Vineyards in Vegas
We started in Venice on a travelator. Later, we were flung about, stomachs dropping out as we hurtled downhill on a rollercoaster in New York and then ate lunch in the dimly lit streets of Paris, the Eiffel Tower above us, its legs stuck through the painted sky. We take in the Bellagio, Luxor, Treasure Island and Caesars Palace, watching in horrid fascination as candy floss haired women tuck lines of coins in to blinking machines and jab at buttons. Grim faced men crowd around poker tables occasionally jumping up and shouting in exultation then sit back down and feed the winnings back in to the city. This is, of course, Las Vegas. We drive in on a dusty, hot desert road to the sight of palm trees and flash cars. Everywhere are people sucking down big pots of frozen cocktails. There is a concentration of astoundingly bizarre looking and unattractive people here mixing in the crowds with tight faced women tottering on heels, golden hair bouncing unnaturally. We have booked two nights at The Flamingo, the oldest hotel on the strip , it mysteriously costs us the same as a dorm bed each in Europe. We choose between an Excalibur castle, a blue and neon green high rise and a circus. The Flamingo wins because it has real flamingoes living in the gardens and a pool full of waterfalls. We never make it to the pool, the squirming millions have also found it and are busy flirting, drinking and hooting like some ill defined zoo.
Leaving the plump pillowed comforts of our snazzy room, we hit the streets to gawp at the hallucinogenic scene surrounding us. The air is ringing with heat and each casino pours a champagne stream of cold air on to us as we walk past. Inside the casinos, the lighting is kept dusky. The restrooms are buried deep inside the buildings and there are restaurant outlets, shops and bars everywhere. It all conspires to disorient the gamblers making it feel like a perpetual evening with no reason to step out in to the big bad world again. Stay a while, gamble a weeks budget in one go, eat some. Bedtime? There’s no such thing as bedtime. Feed the machines, feed the machines.
The contrast couldn’t be more stark or shocking. Two days previously we are biking down a winding road where deer are ranging on the open grassland either side of us. Sometimes they take fright as Jamie revs the bike when we pass them and scatter in to the forests beyond. One individual with less smarts than the rest pricks up his ears and runs and runs away but fails to understand that he is running in the same direction that we are driving. He follows us for a few minutes all a panic before we overtake him and leave him to try and make sense of the situation. We have driven from a little town called Panguitch which sounds delicious to me. It is a Sunday and every shop is closed except for the gas stations which sell queasy smelling burgers and contain an absolute dearth of fresh fruit or vegetables. We bicker and argue in the empty streets and back at our hotel room. We are tired out and fraying around the edges but we have bought tickets for Woman In Gold at the tiny, local cinema so we have to kiss and make up by 6pm.
The cinema seems to be run entirely by one slightly deaf but cheerful man. He sells the tickets, serves the sodas, acts as the projectionist and serves the icecream. You can order a trough of icecream containing $25 worth of different flavours including birthday cake flavour. If you successfully finish the trough, you get your photo taken and go on the ‘hip cats wall of fame’. There are only three pictures of dairy surmounting winners. One is a child. Jamie squints at the photo.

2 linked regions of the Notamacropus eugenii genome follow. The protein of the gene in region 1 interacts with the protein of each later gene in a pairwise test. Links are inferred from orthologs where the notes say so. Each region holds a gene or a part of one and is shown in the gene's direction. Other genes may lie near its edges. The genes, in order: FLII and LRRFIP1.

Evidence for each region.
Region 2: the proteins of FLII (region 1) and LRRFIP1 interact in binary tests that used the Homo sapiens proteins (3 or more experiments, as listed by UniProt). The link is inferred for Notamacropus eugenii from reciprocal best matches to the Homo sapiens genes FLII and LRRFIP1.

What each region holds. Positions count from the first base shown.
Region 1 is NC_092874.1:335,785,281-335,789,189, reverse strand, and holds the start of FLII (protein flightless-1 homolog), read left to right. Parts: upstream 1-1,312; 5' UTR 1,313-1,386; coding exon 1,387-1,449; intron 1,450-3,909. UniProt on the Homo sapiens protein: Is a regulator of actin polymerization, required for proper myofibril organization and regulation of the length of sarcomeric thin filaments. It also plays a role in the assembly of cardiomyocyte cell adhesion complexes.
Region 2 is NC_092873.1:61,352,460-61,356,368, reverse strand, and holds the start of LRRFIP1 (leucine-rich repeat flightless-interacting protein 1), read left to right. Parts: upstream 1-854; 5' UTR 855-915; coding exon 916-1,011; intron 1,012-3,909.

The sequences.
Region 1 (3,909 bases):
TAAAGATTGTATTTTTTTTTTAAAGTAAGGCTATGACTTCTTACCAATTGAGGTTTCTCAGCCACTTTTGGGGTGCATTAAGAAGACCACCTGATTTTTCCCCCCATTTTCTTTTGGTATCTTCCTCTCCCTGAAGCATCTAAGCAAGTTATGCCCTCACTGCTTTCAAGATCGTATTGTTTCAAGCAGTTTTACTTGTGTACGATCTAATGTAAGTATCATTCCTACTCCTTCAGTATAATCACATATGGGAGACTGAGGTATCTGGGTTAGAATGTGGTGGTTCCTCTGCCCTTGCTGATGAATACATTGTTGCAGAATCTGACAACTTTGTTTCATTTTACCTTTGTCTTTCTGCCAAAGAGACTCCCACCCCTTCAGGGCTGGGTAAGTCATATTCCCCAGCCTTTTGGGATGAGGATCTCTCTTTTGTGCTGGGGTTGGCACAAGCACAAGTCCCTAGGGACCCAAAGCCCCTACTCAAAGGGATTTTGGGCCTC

I could do that.
He says dismissively.
We go in to the nearly empty auditorium. The screen is rippling in the wind that comes in through the open fire exit and we take the best seats in the house. The owner comes in, closes the door and the film begins. No adverts. No trailers.
It is all about Helen Mirren being Austrian and Ryan Reynolds getting repeatedly teary. Though slightly pro Amuricah! and sentimental, it decently and rather sadly tells the story of the attempt by an Austrian jew and her friendly neighbourhood lawyer to have Gustav Klimt’s ‘Woman In Gold’ painting returned to her by the Austrian art gallery it resides in. A true story, the painting was stolen by the Nazis during the Second World War from Maria Altmann’s family who met an unpleasant end whilst Maria escaped to the USA. The story had us in deep conversation about Austria’s role in the Holocaust and what we have learnt about Jewishness whilst being here. Jamie is particularly fascinated because he has family connections with Austria and had never previously considered any ill will towards the country.
We leave Panguitch the next day still talking about the film as we swoop through green valleys and pleasant towns to arrive a few hours later at the North Rim visitor centre which is surrounded by cutesy log cabins with rocking chairs on the porches. The carpark is full but there are no crowds, just the odd couple milling about, shambling down to the edge. We follow them and the little wooden signs until we reach the lodge which has a sense of twenty years ago about it. We choose Bright Angel trail to begin with which is very short but straight to the point. It leads is to a rocky overlook which Jamie climbs straight up unhesitatingly and I follow shuffling crablike to avoid the gusts of wind which threaten to blow me off the edge to a jammy death at the bottom. When I have regain my balance I look up at Jamie who is standing staring out at the view. I follow his gaze and we are rendered silent for a moment gazing in to the distance.
It’s absolutely massive.